A cautious "Hello" radiates into a cheery "Hi there" when I introduce myself to Christine Brewer, in town next week to sing Richard Strauss and Wagner with Auckland Philharmonia Orchestra. The American soprano is relaxing at home in suburban Chicago while her husband is at a ball game.

She is not too concerned about travelling from a sweltering Windy City to chilly Auckland. "As long as I can get out into the sunshine when I get there so my body figures out it's daytime."

Brewer admits she has "a kind of big personality - my husband often tells me to tone it down a notch or two"; and she found a kindred spirit in the ebullient Simon O'Neill, most recently working with him on a recording of Weber's Der Freischutz.

"I'm assuming everyone in New Zealand's going to be like him," she laughs.


Communication is a high priority for this woman, extolled by the BBC Music Magazine as one of the 20 best sopranos of the 20th century.

In recital, she likes the house lights up where possible. "So it's like singing to someone in my living room. It can be scary," she admits. "Certain audiences - German and Austrian in particular - can be very still. I don't get that feedback of an occasional smile or nod. But they're very demonstrative at the end of the concert."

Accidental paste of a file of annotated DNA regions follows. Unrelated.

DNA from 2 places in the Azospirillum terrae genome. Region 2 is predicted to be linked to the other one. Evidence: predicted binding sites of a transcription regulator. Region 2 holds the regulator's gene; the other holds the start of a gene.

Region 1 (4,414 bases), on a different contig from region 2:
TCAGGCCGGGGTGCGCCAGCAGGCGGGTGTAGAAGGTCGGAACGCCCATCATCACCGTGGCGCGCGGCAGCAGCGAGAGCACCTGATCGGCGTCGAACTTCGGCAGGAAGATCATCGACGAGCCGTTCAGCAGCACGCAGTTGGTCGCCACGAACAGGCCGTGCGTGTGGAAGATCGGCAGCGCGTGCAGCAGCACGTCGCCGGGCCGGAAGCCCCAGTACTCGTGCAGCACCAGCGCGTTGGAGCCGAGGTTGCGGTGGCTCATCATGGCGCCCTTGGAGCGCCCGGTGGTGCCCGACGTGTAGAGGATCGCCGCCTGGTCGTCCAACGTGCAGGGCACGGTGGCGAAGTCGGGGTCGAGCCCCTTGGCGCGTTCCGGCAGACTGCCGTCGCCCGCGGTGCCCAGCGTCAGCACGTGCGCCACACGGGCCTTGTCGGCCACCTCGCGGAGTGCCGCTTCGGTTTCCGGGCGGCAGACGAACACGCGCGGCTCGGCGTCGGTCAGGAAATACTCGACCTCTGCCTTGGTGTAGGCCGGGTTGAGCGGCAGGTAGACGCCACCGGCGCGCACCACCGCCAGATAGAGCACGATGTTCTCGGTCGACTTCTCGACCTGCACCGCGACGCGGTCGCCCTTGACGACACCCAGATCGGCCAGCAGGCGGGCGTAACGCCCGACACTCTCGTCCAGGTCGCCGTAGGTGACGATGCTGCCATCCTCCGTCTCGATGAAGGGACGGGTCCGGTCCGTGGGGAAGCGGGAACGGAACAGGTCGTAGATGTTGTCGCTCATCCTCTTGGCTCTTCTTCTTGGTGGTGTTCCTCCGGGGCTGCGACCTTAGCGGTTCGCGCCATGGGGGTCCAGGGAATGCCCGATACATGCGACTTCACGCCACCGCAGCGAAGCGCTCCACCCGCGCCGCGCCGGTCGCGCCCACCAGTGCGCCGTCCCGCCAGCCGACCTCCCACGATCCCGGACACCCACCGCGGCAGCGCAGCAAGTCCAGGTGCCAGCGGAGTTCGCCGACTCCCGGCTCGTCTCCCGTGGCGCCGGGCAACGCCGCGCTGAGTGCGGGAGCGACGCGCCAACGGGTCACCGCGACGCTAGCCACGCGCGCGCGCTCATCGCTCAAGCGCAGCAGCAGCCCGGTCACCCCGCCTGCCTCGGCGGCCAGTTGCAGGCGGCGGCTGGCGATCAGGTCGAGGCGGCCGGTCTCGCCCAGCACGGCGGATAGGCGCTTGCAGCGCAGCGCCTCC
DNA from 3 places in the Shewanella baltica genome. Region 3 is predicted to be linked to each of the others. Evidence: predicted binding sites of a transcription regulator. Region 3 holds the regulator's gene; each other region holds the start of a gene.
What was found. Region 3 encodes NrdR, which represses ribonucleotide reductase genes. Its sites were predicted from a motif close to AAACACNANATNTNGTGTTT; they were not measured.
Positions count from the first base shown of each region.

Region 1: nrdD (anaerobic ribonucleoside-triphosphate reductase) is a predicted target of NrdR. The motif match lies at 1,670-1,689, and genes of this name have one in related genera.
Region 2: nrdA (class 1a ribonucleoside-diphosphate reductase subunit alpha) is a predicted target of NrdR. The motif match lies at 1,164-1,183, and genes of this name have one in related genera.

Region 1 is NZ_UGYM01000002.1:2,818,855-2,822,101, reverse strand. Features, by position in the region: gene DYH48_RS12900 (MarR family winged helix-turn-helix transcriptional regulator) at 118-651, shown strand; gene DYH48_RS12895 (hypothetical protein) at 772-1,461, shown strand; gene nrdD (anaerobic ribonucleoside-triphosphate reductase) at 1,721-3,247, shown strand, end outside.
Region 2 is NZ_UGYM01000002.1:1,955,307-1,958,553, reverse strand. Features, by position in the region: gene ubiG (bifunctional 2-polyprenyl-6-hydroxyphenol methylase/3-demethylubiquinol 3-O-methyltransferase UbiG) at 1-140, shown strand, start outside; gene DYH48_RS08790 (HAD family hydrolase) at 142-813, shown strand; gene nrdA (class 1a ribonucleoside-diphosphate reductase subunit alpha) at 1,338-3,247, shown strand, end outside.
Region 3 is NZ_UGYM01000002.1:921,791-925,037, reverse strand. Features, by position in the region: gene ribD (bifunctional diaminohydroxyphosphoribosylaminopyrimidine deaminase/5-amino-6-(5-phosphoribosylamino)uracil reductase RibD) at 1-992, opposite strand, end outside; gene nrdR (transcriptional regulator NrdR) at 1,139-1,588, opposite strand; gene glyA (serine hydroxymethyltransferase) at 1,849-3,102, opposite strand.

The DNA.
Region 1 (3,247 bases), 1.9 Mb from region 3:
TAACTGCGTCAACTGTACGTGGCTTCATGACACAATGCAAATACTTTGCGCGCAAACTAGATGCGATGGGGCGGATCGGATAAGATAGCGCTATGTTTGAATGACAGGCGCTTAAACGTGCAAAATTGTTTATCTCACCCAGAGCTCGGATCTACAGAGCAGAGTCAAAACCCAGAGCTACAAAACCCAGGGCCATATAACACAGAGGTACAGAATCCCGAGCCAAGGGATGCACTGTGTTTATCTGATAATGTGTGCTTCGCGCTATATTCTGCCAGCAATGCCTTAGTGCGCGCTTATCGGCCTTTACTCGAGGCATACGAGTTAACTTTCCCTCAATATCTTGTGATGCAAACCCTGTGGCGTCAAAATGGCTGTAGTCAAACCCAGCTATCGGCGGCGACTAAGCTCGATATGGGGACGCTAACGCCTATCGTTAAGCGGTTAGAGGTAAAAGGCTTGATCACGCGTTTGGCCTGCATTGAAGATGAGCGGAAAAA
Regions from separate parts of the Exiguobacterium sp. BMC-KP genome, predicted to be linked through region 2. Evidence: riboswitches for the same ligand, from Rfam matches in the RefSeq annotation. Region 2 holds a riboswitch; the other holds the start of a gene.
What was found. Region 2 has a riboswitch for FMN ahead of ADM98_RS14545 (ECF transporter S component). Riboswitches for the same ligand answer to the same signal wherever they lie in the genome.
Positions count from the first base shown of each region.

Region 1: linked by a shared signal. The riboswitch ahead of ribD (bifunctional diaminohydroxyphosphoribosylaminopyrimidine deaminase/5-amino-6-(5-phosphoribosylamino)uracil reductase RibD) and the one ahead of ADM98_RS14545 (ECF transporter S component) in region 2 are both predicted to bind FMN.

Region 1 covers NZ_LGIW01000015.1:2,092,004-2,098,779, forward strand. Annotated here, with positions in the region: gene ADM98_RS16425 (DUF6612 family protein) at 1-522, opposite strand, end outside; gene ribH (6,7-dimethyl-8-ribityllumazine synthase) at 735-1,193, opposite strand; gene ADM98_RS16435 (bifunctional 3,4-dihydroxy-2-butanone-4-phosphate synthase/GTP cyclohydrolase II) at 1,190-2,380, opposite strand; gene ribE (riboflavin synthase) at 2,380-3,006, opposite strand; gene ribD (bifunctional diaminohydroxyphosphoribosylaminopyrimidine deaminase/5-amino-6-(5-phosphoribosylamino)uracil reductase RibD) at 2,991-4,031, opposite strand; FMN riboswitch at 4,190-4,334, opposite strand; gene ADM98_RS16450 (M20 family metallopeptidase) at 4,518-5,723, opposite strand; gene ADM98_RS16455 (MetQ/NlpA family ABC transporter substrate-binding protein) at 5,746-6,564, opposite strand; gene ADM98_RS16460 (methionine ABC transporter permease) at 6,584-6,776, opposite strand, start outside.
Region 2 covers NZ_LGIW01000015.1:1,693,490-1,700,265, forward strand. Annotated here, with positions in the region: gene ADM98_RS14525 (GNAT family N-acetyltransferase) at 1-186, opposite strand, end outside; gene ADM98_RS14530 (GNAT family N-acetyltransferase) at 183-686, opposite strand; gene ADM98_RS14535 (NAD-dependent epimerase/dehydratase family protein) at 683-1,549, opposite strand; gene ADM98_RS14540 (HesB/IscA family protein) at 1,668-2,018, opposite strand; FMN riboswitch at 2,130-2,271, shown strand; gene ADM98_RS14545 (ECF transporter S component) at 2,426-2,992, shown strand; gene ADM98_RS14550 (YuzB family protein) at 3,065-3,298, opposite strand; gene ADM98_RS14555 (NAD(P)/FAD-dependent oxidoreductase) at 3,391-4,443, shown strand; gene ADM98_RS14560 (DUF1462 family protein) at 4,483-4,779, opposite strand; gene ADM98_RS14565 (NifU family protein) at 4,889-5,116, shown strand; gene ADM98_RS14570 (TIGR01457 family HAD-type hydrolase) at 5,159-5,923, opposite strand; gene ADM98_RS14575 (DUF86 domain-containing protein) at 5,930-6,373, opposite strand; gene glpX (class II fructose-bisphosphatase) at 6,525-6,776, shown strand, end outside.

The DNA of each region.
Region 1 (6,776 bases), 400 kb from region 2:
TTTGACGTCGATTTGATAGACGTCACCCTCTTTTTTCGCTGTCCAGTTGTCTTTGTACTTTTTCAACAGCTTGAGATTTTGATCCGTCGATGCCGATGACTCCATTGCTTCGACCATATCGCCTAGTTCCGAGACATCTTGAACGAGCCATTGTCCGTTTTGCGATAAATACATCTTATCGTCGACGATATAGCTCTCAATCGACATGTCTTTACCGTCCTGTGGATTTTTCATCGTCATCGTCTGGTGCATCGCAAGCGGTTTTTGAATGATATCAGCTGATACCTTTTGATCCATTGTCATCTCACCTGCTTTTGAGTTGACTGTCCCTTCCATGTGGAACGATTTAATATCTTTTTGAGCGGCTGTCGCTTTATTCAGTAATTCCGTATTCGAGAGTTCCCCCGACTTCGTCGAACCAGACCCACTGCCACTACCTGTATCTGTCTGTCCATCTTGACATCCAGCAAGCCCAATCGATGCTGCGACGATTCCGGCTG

Brewer is looking forward to giving us four Strauss songs on Thursday.

"If I were told that I could have only one composer for the rest of my life, it would probably be Strauss. I love those long soaring notes. Floating them above the orchestra is just thrilling."

Brewer is convinced that Strauss wrote so beautifully for the soprano voice because his wife Pauline was a soprano. The popular Morgen!, which Brewer sings next week, was written for their wedding day.

"It became an encore at a Budapest concert with Ivan Fischer," she remembers. "I had the score of Morgen! but there were no orchestral parts. So we did it with just violin, harp and harmonium. I can still hear those harmonium pedals squeaking. It was charming and so touching."

Here is a diva undaunted by Strauss' mighty orchestral forces.

"In fact, I think there are moments where I'm not the most important thing," she muses. "I'm just part of the fabric. I was a violinist back in my school years and it makes me feel like I'm singing in a chamber group."

Brewer closes Thursday's concert with the Liebestod from Wagner's Tristan and Isolde.

A self-described late-bloomer, the American did not tackle her first Isolde until she was 40. She quotes advice that she received in her early 30s from the great Swedish soprano Brigit Nilsson. Wagner was worth waiting for, but "as long as you sing Mozart the way you do, stay with it. It keeps your voice youthful and healthy - Nilsson's favourite words".

"Isolde is so complex," she explains. "She's a strong character, and I'm always drawn to those kinds of roles like Beethoven's Leonore and Gluck's Alceste - women who have this inner strength."

The coming together of love and death in the Liebestod makes for the ultimate operatic farewell.

"Just listen to the orchestra and you get a sense of Isolde's overwhelming love for Tristan. The Liebestod then moves to a whole other realm.

"She's not on earth any more, and there's a real other-worldliness that comes out in the music."